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Airservices reaches deal with air traffic controllers’ union

written by Jake Nelson | June 20, 2024

SMC Controllers sitting at the Surface Movement Control West and East stations in Sydney Tower. (Image: Paul Sadler/Airservices Australia)

Airservices Australia says it has reached an in-principle enterprise agreement with air traffic controllers after more than six months of negotiations.

The three-year agreement would give ATCs an 11.2 per cent pay rise as well as “significant improvements” to current conditions including allowances, and will be sent to staff for a ballot between 28 June and 3 July.

According to Airservices Australia’s acting CEO, Peter Curran, the deal was reached after “extensive good-faith negotiations” with union Civil Air, which represents most ATCs and supports air traffic services employees, as well as individual bargaining representatives.

“We’ve been at the bargaining table since November to achieve an outcome that is fair and reasonable for the employees who manage our airspace,” he said.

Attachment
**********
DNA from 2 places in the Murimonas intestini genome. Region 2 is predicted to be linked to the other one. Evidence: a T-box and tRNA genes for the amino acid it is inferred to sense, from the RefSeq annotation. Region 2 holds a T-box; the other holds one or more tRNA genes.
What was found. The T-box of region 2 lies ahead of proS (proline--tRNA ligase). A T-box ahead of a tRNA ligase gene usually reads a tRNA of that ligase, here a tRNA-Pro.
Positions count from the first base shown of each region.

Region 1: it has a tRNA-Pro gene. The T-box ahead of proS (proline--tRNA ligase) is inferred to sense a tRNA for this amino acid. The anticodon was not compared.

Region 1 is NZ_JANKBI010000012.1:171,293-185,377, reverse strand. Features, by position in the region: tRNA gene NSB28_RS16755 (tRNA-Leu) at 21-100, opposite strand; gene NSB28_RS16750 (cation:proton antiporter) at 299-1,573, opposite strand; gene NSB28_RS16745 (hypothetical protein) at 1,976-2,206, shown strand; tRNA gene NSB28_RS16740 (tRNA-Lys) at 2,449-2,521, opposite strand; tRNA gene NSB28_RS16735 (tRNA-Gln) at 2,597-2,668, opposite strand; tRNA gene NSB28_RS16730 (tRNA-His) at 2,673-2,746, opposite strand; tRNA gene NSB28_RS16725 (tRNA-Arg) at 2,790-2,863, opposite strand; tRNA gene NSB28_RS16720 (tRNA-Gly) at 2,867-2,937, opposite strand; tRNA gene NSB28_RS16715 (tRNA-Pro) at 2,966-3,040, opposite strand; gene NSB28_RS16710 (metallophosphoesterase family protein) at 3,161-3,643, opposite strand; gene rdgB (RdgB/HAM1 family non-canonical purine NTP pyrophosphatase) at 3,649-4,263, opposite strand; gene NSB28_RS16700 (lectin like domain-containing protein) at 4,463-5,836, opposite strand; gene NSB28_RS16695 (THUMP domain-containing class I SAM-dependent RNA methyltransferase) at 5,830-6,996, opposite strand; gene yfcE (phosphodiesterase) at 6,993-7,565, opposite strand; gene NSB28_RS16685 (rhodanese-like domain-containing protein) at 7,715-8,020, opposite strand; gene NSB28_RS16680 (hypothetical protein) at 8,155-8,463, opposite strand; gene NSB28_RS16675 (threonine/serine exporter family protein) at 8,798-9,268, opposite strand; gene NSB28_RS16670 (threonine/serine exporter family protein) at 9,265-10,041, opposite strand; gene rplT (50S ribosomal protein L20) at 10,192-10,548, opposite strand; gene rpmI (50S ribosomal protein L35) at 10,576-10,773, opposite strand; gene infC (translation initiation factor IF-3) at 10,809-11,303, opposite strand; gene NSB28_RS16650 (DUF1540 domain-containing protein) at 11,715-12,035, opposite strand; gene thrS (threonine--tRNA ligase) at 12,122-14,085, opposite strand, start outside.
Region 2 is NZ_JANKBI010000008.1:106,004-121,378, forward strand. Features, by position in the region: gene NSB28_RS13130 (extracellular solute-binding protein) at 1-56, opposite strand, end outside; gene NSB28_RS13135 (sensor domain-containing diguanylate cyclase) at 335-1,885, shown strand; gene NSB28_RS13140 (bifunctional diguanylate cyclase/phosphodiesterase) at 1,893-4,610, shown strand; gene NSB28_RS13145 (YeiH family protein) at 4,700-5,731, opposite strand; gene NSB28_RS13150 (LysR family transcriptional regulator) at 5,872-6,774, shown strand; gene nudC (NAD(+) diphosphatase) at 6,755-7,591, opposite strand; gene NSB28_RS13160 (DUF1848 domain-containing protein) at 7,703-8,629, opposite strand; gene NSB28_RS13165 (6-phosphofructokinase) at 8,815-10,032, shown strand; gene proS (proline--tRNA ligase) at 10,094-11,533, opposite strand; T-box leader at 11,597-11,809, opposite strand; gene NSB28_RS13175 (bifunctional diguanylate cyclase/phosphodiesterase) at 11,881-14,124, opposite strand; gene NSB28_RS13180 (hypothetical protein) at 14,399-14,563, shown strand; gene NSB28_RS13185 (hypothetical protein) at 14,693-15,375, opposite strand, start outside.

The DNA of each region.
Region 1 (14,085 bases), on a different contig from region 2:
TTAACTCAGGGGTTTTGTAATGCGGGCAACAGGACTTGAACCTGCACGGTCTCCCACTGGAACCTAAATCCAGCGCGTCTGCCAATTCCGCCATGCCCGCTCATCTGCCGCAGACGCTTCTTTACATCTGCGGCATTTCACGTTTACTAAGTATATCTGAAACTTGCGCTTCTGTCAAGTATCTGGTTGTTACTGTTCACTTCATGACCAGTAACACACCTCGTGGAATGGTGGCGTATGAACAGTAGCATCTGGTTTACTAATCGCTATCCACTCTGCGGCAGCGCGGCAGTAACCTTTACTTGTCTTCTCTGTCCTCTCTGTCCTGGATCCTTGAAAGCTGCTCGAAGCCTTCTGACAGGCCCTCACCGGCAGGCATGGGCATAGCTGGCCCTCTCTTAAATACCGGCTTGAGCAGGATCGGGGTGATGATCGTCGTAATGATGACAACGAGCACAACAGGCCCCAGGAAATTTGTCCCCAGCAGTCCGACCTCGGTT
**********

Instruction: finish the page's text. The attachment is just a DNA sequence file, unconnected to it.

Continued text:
“The new agreement enables us to continue providing a vital service to our economy, our stakeholders and the travelling public.”

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Air traffic controllers had threatened industrial action earlier this year, filing a protected action ballot with the Fair Work Commission in April.

Civil Air’s Peter McGuane told The Australian in March that a “deadlock” in enterprise negotiations had yet to be broken despite 14 meetings with management since November.

“Airservices was clearly warned on multiple occasions about the white-hot anger and despair that exists among employees due to the torrid workplace environment, and the appetite to pursue further action if claims were not met … they chose to ignore these warnings,” he said.

Airservices hit back against the claims by Civil Air, saying the real reason for the industrial action was a pursuit of a 20 per cent pay rise. A spokesperson said at the time that the union’s demands would cost an extra $140 million.

“As an industry-funded organisation, Airservices needs to balance any request to increase our operating costs with its potential impact on the industry and the travelling public,” the spokesperson said.

“The range of potential actions on which Civil Air members will be asked to vote includes work stoppages of up to 24 hours which could disrupt the travel plans of tens of thousands of Australians and international visitors.”

The in-principle agreement has now headed off the possibility of any such industrial action.

Civil Air has been contacted for comment.

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